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首页 » 儿童英文小说 » A Loyal Little Red-Coat » CHAPTER XXIII—FLUTTERS LOSES ONE OF THE OLD FRIENDS
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CHAPTER XXIII—FLUTTERS LOSES ONE OF THE OLD FRIENDS
OSEPPIINE had stood in the doorway of the little cottage half a dozen times within the last hour peering anxiously down the road in search of Flutters, and now that she discovered him coming cross-cut through the meadow near which he had left the wagon, no one could have told how relieved she felt.

“Oh, Flutters, I’m so glad you’ve come!” she called softly, as soon as he came within speaking distance, and then immediately turned back into the room. Flutters followed her on tip-toe, for she had motioned him to come in quietly. “What is the matter?” he asked, going close to Bobbin’s cot.

“Oh, I don t know,” Josephine whispered, with tears of anxious sympathy filling her gray eyes; “we had had a lovely talk together, and then he asked me to read out of a book, your Prayer-Book, he said it was, and so I read ever so many psalms from the Psalter, till suddenly looking up I saw that he was in great pain, and when I spoke to him he seemed neither to see nor hear me. In a little while the pain passed over, and ever since he has lain there so still that I have had to put my ear down very close to make sure that he was breathing.”

“Dear old Bobbin,” said Flutters, stroking the thin gray hair. The well-known voice, or perhaps the gentle touch, seemed to rouse him, for he slowly opened his eyes and seeing Flutters, smiled.

“You’ll not try to keep me this time,” he said slowly, looking up at Flutters beseechingly, but in a voice too low and weak for even Josephine to hear.

“He said not to try to keep him this time,” Flutters explained, “but don’t you think I ought to go right away for a doctor?”

Bobbin moved his head entreatingly from side to side, so Josephine said: “Well, perhaps not yet, Flutters, he seems so much more comfortable now,” whereupon Bobbin looked the thanks he felt. After a while, when he had once again mustered strength, he said: “Flutters, the little book.”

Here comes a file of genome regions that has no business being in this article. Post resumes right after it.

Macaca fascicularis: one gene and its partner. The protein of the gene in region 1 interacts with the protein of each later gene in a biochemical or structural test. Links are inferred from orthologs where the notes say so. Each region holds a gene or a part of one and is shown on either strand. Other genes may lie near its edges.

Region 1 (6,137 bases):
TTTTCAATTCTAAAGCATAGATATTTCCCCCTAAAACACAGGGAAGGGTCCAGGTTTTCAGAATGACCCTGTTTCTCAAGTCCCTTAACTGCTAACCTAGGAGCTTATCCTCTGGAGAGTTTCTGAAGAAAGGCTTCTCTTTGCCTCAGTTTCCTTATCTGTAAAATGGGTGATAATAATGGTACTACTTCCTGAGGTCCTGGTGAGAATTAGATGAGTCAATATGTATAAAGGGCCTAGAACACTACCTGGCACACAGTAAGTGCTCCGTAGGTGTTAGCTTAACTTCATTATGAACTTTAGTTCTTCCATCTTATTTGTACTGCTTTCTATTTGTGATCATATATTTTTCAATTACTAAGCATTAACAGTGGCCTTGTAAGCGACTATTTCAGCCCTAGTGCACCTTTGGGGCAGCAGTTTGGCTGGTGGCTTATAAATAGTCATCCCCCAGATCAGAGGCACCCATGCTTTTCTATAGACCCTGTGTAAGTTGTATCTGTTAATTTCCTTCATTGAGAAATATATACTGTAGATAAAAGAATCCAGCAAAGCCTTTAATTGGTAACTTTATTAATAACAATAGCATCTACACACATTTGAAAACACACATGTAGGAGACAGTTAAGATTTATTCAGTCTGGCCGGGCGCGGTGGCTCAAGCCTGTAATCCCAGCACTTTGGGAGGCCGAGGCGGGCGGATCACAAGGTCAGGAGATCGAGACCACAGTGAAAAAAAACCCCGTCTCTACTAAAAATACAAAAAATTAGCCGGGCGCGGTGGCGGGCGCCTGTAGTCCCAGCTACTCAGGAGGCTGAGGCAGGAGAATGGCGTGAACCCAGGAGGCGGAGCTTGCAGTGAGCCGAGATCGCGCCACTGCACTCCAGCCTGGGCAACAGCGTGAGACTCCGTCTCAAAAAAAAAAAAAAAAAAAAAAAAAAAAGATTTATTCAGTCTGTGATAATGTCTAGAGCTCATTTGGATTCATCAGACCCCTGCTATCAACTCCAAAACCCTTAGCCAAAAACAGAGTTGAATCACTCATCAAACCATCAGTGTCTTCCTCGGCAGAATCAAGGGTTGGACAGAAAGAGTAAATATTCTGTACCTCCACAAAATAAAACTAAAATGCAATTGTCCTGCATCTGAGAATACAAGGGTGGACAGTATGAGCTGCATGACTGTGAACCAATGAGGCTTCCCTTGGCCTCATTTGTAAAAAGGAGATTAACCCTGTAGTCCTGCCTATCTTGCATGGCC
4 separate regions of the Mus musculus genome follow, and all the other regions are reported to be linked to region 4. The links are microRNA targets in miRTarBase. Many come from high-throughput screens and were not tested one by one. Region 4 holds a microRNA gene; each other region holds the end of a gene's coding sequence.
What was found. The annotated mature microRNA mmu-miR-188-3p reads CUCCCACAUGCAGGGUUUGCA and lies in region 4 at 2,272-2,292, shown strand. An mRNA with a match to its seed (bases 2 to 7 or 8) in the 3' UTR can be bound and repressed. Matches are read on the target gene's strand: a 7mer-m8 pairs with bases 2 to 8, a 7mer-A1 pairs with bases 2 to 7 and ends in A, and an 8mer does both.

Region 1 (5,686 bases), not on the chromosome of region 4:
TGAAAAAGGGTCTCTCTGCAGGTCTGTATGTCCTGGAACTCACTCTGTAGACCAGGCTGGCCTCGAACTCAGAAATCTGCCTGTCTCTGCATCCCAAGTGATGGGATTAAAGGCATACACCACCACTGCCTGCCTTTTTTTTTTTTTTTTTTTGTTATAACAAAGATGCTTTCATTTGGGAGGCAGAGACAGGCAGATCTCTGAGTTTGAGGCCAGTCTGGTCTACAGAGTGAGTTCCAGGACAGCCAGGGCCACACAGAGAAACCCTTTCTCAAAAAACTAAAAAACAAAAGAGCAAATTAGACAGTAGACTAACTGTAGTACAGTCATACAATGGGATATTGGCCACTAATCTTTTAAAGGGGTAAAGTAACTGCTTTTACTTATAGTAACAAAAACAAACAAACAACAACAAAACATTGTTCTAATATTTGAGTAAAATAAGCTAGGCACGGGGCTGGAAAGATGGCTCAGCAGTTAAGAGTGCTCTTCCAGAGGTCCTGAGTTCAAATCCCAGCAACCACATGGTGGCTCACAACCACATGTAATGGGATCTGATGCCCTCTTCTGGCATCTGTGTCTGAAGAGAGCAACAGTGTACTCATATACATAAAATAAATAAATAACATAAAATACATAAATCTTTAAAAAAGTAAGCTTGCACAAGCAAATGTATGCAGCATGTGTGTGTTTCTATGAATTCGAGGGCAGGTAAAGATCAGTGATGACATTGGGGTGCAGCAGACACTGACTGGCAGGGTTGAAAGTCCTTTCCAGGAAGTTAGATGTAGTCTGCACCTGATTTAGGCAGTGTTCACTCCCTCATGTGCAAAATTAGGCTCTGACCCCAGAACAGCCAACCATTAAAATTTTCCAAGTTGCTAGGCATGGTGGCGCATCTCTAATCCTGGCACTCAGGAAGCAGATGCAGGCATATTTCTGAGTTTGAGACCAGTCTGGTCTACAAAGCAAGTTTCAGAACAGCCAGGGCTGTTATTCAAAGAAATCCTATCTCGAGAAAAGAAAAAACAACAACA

Flutters, knowing well enough what he meant, took the Prayer-Book which had been soon restored to Bobbin after that night when he had first joyfully discovered it, and turning to the selections for the twenty-fifth day of the month began to read. Josephine drew a chair to the fireplace and sat listening, with her hands folded in her lap, while Bobbin never took his eyes from Flutters’s face, as he sat close beside him so that he might hear distinctly.

The little hut looked very cheery and cosey, converted as it had been into such a comfortable shelter, more comfortable indeed than Bobbin had ever known, and at a time, too, when a warm room and a quiet one meant more to him than it could have meant at anytime in all his life before. But the light in the room was momentarily growing more and more dim, and Flutters had to hold the book high in his hand toward the little window in order to see at all. Gradually Bobbin’s tired eyes closed, and the last words that fell on his ears were these: “My soul has longed for Thy salvation and I have a good hope because of Thy Word. Mine eyes long sore for Thy Word, saying, Oh, when wilt Thou comfort me?” Flutters finished the selection and looked up. “Miss Josephine!” was all he found words to say, but both of them knew in a moment that in very truth “Evacuation Day” had come for Bobbin too, evacuation from all the sorrows of a long, hard life.

“I am not sorry,” said Josephine, looking down on the calm face from which all the care seemed at once to have vanished.

“Nor I,” said Flutters, “but he was such a good friend to me when no one else cared,” and then, unable to keep the tears back, he laid his arm on Bobbin’s bed, and burying his face upon it, cried bitterly.

There was something sacred about this deep sense of personal loss that was finding vent in Flutters’s hot tears, and for a while Josephine hesitated to intrude upon it. She moved quietly about the room setting its few little articles to rights, and then when there was nothing else to be done, and Flutters had gotten himself somewhat in hand, she sat down by his side.

“What do you know about Bobbin’s history, Flutters?” she asked.

“Not much,” trying to master the emotion that made it difficult to speak; “he never liked to talk about himself, but he told me once he had always been sort of alone ever since he could remember, and that he hadn’t a relative in the world.”

Two days afterward, Bobbin was laid away in a corner of the little cemetery surrounding St. George’s Church, Mr. Marberry having gained the consent of the Vestry to have him buried there. Mr. Marberry read the service from Flutters’s own Prayer-Book, and about the grave of the old man whose life had been so lonely, gathered at the last a little company of loving friends. It seemed to Flutters as if, with Bobbin’s death, the chapter of his life that had to do with the wretched circus had been forever closed, but, oh, how thankful he was to have been able to make so calm and peaceful the last days of the only friend it had ever given him. Once again the road-side cottage was dismantled of everything that made it homelike, and as the bleak wintry winds whistled round and through it, who would have thought that such a little while ago an old man had been comfortably housed there, and that it was only now left tenantless, because its occupant no longer had need of any earthly shelter.


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